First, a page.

3. A piping system for dry chemical fire extinguisher systems having piping sections projecting at an angle from one another and communicating with each other through a curved elbow, one of said sections being upstream of the elbow and the other of said sections being downstream of the elbow, the said upstream section terminating in an externally threaded portion with an internal bore having a first diameter, the said elbow having an internally threaded portion adjacent its upstream end, the externally threaded portion of the section threaded into the internally threaded portion of the elbow, the said elbow having a venturi interior thereof, the said venturi including a diameter-decreasing frusto-conical section adjacent the upstream end thereof, the said diameter-decreasing section having a small diameter end communicating with a constant diameter curved bore, the small diameter end of the diameter-reducing section having a diameter less than the said first diameter of the said piping section, and the constant diameter curved bore having a diameter substantially equal to the small diameter end of the said diameter-reducing section whereby the diameter of the piping system is reduced from the said first diameter of the piping section to the diameter of the curved bore section through the diameter-reducing section, and the constant diameter curved bore section terminating in a diameter-increasing section adjacent the downstream end of the elbow whereby a venturi is provided consisting of the diameter-reducing section, the constant-diameter curved bore section, and the diameterincreasing section.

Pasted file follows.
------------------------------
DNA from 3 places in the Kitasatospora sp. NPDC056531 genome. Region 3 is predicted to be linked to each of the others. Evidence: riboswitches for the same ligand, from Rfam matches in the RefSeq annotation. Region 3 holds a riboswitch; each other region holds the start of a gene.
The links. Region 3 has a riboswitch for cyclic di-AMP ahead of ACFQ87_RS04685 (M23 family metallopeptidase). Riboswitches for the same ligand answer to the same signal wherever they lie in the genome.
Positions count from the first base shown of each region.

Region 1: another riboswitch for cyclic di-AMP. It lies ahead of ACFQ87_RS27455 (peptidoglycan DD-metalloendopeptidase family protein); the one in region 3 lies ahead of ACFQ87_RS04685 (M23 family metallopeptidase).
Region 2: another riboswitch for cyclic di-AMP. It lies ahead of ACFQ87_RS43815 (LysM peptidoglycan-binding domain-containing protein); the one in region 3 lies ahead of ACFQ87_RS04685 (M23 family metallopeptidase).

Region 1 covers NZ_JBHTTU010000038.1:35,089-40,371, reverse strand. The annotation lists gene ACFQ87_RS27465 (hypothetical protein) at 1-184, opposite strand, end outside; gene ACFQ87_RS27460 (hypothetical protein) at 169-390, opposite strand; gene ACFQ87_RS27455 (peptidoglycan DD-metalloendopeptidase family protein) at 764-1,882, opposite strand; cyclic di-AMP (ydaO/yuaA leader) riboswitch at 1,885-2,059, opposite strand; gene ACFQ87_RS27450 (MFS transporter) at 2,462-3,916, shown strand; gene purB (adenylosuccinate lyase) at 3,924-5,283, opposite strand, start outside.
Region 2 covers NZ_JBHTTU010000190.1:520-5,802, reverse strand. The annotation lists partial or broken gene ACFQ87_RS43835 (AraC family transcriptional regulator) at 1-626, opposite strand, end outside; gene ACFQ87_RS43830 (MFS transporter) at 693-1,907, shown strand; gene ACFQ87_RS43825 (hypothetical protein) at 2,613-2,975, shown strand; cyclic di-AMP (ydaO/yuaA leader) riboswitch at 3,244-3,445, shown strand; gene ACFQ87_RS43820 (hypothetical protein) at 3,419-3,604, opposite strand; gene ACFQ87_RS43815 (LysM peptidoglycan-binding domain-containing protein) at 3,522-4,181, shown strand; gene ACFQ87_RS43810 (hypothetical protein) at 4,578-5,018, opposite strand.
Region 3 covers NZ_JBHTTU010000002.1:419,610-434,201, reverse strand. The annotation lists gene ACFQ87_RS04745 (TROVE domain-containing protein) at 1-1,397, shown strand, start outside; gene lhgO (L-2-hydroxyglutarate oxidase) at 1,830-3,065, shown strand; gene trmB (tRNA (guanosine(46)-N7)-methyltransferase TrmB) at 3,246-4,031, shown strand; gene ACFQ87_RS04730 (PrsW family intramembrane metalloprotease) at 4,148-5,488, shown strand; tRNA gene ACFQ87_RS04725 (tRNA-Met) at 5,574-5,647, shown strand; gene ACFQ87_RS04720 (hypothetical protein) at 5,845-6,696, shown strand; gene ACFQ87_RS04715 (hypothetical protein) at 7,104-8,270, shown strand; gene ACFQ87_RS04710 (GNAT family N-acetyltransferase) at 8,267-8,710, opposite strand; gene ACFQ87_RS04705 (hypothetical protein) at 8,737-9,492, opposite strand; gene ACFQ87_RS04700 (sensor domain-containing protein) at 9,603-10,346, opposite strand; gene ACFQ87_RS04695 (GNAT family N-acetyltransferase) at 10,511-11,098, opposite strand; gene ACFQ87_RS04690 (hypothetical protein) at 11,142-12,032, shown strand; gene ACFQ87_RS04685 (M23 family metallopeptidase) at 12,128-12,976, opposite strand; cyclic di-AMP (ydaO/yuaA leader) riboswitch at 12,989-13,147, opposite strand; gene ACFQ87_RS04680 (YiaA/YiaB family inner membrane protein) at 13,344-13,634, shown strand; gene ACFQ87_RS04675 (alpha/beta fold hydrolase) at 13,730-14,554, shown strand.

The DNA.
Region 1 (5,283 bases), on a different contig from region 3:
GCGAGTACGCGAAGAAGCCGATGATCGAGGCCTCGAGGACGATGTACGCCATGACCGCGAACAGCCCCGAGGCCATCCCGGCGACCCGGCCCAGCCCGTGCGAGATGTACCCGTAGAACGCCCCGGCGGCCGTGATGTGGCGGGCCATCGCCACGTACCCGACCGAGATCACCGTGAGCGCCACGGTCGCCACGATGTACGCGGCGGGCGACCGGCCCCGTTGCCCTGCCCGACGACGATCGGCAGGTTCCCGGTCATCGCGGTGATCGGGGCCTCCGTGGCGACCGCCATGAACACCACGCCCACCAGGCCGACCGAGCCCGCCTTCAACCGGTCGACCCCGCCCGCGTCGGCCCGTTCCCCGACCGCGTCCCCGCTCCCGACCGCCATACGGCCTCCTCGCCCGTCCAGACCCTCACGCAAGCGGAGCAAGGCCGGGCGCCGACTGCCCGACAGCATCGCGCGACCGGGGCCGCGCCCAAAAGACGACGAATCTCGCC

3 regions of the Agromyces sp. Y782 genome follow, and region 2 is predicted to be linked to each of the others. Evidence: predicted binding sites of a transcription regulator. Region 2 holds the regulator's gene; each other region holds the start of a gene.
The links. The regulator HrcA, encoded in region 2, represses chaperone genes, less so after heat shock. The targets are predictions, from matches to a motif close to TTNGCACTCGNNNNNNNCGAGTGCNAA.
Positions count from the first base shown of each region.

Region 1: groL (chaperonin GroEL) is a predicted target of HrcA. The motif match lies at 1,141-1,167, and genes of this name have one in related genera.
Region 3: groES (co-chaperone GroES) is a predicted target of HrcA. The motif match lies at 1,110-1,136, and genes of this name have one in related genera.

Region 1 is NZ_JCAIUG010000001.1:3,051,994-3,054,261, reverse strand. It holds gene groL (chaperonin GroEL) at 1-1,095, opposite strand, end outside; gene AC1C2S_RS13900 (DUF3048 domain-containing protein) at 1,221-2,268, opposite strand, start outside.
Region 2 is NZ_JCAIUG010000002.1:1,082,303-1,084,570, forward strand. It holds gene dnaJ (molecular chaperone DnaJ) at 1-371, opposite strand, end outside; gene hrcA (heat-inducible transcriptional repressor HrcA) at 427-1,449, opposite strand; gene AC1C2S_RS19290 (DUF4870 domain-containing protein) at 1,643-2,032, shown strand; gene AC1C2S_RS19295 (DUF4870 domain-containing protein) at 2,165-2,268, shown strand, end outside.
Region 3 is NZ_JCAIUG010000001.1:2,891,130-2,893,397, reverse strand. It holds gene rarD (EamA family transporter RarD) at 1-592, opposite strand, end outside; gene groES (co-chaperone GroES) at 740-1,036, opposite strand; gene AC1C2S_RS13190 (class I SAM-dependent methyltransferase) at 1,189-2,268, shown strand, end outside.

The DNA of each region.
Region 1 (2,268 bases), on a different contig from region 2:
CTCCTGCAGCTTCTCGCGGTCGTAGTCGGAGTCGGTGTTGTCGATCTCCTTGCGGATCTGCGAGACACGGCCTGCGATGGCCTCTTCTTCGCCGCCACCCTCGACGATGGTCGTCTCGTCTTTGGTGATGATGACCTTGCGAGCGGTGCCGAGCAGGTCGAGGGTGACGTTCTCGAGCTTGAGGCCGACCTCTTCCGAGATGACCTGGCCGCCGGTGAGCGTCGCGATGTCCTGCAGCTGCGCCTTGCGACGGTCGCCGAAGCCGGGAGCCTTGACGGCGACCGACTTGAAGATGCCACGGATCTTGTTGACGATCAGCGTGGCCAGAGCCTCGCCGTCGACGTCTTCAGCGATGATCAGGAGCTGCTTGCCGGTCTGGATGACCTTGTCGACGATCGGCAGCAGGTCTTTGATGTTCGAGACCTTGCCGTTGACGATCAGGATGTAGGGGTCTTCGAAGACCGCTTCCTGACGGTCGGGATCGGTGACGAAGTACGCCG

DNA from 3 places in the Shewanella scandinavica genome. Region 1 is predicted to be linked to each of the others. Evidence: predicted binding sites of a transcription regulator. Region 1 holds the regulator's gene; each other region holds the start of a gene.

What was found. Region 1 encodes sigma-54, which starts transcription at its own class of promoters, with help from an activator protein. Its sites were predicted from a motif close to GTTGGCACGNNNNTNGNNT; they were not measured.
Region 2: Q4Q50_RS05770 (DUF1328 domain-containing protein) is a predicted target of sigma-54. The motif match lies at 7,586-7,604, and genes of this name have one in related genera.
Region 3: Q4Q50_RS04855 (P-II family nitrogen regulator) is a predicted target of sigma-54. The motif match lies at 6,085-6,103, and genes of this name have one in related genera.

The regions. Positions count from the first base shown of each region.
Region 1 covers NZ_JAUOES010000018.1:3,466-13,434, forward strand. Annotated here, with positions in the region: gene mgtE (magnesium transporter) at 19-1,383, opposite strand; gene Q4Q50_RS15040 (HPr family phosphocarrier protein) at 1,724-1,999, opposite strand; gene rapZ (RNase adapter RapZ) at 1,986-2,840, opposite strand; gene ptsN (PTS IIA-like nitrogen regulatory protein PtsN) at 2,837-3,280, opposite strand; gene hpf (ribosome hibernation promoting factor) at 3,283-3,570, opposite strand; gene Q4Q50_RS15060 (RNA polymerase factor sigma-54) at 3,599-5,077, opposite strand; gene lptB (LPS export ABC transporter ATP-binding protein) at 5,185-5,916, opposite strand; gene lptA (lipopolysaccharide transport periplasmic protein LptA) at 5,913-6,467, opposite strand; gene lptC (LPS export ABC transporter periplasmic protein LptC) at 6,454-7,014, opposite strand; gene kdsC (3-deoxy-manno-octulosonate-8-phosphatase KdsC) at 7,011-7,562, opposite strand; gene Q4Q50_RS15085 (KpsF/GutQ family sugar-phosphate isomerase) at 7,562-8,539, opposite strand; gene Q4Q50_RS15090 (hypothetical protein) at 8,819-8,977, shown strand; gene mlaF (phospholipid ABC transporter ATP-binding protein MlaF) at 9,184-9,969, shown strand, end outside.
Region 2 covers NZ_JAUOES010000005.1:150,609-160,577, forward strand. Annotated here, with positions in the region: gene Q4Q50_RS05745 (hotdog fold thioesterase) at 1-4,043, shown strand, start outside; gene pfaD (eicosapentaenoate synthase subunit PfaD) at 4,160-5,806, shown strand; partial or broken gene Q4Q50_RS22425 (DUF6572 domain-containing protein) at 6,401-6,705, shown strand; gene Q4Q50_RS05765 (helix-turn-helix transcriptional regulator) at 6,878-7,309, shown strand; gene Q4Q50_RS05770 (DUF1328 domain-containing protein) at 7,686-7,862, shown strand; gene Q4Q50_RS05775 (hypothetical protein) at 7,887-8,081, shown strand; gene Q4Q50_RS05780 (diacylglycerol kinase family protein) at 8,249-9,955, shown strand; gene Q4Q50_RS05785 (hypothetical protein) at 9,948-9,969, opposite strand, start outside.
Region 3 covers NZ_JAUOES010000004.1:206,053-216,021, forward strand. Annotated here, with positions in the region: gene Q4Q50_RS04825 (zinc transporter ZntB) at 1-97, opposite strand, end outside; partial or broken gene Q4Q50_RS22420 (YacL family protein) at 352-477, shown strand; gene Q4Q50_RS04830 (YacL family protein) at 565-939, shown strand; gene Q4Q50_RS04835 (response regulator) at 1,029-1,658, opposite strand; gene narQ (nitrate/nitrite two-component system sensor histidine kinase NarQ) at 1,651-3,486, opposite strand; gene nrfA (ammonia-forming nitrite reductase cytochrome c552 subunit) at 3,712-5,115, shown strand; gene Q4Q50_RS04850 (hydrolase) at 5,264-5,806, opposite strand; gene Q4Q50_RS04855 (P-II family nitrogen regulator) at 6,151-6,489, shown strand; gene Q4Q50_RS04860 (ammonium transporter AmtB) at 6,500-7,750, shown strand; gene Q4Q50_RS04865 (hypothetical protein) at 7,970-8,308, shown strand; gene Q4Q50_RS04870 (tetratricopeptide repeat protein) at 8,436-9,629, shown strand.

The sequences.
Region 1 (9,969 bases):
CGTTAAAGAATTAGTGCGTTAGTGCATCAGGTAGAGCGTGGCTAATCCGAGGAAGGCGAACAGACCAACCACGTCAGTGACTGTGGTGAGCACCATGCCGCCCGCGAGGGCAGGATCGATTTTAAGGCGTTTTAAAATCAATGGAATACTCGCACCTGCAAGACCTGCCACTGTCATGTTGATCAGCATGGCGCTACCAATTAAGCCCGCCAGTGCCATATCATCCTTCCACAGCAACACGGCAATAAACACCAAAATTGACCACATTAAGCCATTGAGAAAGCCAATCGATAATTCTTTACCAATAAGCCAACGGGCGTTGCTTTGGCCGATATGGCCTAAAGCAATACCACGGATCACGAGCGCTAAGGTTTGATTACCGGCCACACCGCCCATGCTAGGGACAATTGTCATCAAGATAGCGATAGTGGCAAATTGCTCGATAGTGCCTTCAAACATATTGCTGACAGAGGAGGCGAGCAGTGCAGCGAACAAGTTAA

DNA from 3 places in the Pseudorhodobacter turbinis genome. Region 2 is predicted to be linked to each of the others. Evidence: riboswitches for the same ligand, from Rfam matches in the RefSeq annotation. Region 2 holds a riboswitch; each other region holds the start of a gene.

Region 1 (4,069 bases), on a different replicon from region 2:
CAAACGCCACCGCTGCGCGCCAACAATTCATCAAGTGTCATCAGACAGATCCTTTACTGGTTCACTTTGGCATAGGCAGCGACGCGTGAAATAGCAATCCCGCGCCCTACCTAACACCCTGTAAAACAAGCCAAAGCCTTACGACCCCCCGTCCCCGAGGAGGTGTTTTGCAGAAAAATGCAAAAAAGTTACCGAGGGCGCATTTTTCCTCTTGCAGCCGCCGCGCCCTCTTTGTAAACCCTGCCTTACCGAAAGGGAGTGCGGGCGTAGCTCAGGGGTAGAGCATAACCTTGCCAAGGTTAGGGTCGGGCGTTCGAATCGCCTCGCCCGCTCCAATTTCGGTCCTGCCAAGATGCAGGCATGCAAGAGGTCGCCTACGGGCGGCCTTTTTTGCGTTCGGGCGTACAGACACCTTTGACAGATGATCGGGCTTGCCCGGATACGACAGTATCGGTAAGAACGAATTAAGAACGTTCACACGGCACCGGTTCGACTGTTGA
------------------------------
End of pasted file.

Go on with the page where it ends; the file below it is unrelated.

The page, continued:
4. The piping system of claim 3 wherein the downstream end of the elbow has an internally threaded portion adjacent thereto, the said piping section downstream of the elbow having an externally threaded portion threaded into the said internally threaded portion of the downstream end, and the diameter-increasing section having a small diameter end communicating with the constant diameter curved bore section, the said small diameter end of the diameter-increasing section having a diameter less than the diameter of the said internally threaded portion and of the internal diameter of the piping downstream of the elbow.
References Cited UNITED STATES PATENTS 1,475,556 11/1923 Homing 302-64 X 3,144,276 8/ 1964 Ortiz 302-64 2,821,346 1/1958 Fischer 239-336 X FOREIGN PATENTS 720,298 4/ 1942 Germany.
ANDRES H. NIELSEN, Primary Examiner